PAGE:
Tennis star, Peng Shuai now denies making sexual assault allegation against Chinese government leader, a month after disappearing from public space

Avatar admin | December 20, 2021

Chinese tennis star, Peng Shuai has now denied making sexual assault allegations against a Chinese Communist Party leader, following more than a month of growing concern about her safety and whereabouts.

In November 2, Peng, a two-time Grand Slam doubles champion, accused former Chinese Vice Premier Zhang Gaoli of pressuring her into having sex at his home three years ago.

Chinese authorities responded immediately by censoring any mention of the accusation online and blocked Peng’s Weibo account from search results. 

Following the accusation, Peng ‘disappeared’ from public view for more than two weeks, prompting the world’s biggest tennis stars and the United Nations to demand answers as to her whereabouts .

While the UN started a full investigation into her allegations against Zhang, the Women’s Tennis Association pulled out of China.

Till date, Chinese authorities have not acknowledged the sexual assault allegations against Zhang and discussion of the subject continues to be censored in China’s social media apps.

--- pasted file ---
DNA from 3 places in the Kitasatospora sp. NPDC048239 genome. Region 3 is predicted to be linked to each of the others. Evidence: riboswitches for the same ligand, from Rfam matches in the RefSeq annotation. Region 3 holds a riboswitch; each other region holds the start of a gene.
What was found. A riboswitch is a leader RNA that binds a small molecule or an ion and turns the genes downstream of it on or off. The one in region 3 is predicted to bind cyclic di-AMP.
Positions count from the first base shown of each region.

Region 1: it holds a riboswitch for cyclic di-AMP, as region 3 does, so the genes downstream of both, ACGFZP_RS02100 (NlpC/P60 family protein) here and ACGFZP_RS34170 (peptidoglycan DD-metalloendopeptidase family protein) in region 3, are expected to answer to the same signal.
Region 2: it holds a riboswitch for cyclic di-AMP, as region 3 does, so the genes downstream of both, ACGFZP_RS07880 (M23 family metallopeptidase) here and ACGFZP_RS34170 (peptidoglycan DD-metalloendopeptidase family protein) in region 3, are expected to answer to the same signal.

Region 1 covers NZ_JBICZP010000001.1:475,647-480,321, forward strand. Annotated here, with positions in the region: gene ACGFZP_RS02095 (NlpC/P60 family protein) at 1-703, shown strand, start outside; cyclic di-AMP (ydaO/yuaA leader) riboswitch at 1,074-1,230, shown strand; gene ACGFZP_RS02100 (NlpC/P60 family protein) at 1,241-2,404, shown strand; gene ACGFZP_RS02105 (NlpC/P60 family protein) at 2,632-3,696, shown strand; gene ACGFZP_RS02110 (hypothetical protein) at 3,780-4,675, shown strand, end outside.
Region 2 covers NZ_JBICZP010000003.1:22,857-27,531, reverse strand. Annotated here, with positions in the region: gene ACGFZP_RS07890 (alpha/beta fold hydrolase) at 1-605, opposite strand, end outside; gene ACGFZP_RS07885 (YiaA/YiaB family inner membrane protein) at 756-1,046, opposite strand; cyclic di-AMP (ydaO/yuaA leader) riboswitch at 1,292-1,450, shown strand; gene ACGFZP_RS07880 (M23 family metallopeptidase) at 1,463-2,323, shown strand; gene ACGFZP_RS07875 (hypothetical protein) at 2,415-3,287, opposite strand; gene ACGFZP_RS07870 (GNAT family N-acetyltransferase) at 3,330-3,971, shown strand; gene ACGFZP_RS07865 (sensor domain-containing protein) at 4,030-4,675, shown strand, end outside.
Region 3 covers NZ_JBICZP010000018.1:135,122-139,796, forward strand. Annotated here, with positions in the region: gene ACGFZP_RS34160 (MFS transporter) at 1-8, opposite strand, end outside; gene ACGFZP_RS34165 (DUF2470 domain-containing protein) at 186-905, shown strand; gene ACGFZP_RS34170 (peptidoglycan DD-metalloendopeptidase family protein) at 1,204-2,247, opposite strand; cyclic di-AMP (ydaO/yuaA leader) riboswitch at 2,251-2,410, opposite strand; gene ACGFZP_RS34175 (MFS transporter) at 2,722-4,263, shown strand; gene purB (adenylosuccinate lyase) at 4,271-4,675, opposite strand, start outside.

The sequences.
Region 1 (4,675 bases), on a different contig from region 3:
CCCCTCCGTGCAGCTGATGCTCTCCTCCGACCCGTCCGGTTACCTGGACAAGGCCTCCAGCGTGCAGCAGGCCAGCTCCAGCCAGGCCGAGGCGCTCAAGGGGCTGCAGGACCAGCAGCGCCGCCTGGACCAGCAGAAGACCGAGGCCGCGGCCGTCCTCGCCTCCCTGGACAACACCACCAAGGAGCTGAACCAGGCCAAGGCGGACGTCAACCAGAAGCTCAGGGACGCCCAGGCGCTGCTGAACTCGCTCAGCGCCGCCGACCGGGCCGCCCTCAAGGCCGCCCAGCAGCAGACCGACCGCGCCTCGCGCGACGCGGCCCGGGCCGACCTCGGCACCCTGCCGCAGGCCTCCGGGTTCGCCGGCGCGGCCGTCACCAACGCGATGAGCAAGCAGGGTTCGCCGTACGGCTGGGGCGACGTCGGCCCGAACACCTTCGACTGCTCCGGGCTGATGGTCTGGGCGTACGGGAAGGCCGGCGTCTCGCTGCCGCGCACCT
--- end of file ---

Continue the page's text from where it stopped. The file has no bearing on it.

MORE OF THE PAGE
Now Peng has denied ever making any allegations saying she was misunderstood.

“I have never spoken or written about anyone sexually assaulting me,” Peng told Singapore-based Chinese-language newspaper Lianhe Zaobao on Sunday, December 19.

These were her first comments to international media since the allegations came to light.

When asked if she has been able to move freely or was concerned about her safety, Peng said she has “always been free” and that she has been living at her home in Beijing. 

Peng said there was a misunderstanding about the since-deleted social media post on her verified account on Weibo.

“First of all, it’s my personal privacy. There possibly has been a lot of misunderstanding. Therefore, there should not be such distorted interpretation here,” she said.

Amid growing global outcry over her safety, the International Olympic Committee (IOC) said it held at least two video calls with her, saying the Chinese tennis star “reconfirmed” she was safe and well.

In Sunday’s interview, Peng expressed her appreciation toward the IOC, saying she feels “very grateful” to the Olympic body and was “very happy to have video calls with them.”

Peng also said she wrote an email to WTA chairman and CEO Steve Simon recanting the allegations “completely of my own will.” 


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